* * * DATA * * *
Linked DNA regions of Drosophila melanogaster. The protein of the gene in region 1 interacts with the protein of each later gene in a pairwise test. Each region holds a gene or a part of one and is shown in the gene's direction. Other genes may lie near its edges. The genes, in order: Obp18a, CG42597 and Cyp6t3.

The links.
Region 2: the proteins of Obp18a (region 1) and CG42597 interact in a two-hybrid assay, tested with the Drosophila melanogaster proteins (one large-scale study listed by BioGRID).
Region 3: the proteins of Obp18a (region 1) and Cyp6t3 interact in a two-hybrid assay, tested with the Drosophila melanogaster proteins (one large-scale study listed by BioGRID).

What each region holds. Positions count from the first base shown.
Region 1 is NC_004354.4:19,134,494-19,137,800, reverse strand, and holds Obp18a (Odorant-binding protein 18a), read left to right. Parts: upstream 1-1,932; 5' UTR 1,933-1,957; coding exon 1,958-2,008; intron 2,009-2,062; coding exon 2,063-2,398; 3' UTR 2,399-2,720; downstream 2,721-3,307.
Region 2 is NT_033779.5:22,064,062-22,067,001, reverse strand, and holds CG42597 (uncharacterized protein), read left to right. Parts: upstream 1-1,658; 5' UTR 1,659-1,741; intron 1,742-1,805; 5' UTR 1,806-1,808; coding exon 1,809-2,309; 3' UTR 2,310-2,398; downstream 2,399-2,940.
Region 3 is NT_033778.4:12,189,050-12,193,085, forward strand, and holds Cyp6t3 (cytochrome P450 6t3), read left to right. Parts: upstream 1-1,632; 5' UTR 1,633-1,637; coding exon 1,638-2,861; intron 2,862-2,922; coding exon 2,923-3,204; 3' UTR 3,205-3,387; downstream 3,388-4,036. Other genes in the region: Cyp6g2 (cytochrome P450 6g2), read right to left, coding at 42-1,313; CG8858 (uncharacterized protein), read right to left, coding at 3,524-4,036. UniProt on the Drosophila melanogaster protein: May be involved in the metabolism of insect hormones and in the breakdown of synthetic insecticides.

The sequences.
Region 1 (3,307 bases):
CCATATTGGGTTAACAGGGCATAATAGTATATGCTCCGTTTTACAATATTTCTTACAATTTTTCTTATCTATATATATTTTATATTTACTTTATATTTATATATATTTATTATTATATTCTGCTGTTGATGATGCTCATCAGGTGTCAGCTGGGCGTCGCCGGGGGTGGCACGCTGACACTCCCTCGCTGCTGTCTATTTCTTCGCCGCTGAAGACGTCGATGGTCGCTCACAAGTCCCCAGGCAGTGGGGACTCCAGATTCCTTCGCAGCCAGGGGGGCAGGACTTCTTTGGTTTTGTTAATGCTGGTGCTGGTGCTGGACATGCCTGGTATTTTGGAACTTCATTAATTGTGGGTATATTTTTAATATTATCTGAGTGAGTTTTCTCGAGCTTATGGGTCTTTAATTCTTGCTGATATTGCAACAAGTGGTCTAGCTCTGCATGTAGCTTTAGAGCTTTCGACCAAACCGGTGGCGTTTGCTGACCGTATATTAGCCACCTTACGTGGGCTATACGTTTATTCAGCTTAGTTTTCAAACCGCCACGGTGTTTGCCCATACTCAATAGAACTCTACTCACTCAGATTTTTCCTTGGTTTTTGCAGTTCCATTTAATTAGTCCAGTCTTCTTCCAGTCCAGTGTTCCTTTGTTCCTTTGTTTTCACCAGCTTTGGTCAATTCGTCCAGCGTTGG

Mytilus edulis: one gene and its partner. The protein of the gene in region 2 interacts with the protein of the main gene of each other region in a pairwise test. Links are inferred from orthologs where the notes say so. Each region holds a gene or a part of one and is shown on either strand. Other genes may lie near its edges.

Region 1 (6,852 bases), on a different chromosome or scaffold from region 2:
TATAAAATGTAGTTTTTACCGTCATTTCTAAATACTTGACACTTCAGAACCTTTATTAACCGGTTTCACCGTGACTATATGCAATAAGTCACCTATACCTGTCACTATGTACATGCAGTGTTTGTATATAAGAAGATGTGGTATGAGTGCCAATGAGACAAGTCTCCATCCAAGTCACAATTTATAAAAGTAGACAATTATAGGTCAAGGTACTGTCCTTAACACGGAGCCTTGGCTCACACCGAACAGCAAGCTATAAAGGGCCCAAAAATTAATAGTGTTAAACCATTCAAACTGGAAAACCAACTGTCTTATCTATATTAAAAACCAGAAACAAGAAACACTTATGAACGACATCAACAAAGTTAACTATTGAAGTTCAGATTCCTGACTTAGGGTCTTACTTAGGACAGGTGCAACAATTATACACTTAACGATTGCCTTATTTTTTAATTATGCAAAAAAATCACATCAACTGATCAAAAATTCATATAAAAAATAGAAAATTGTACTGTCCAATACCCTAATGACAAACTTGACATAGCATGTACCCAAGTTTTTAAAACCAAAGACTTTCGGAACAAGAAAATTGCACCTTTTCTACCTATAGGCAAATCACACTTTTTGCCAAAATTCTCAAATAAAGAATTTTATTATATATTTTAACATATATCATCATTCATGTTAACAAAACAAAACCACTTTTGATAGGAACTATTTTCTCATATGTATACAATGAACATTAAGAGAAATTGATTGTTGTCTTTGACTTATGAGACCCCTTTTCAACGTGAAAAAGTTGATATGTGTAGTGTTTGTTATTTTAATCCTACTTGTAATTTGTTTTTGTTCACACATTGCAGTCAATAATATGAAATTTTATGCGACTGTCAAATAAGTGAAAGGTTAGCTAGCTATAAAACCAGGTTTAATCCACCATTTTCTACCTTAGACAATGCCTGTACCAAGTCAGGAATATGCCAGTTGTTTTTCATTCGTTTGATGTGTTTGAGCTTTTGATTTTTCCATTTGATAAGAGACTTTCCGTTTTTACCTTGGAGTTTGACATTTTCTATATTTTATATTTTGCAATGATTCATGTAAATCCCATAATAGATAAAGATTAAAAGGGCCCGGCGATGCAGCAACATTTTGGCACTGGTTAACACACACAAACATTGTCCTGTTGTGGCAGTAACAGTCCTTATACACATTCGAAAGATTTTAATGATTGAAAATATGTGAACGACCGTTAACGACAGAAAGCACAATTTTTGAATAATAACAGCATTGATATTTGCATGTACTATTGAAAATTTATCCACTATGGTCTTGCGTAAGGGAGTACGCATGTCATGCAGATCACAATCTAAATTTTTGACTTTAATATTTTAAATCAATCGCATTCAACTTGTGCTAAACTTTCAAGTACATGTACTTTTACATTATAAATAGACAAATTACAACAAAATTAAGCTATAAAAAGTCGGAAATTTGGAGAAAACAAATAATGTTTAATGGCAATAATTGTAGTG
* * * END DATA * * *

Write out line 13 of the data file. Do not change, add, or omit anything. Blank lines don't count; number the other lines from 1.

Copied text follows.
Region 1 (6,852 bases), on a different chromosome or scaffold from region 2: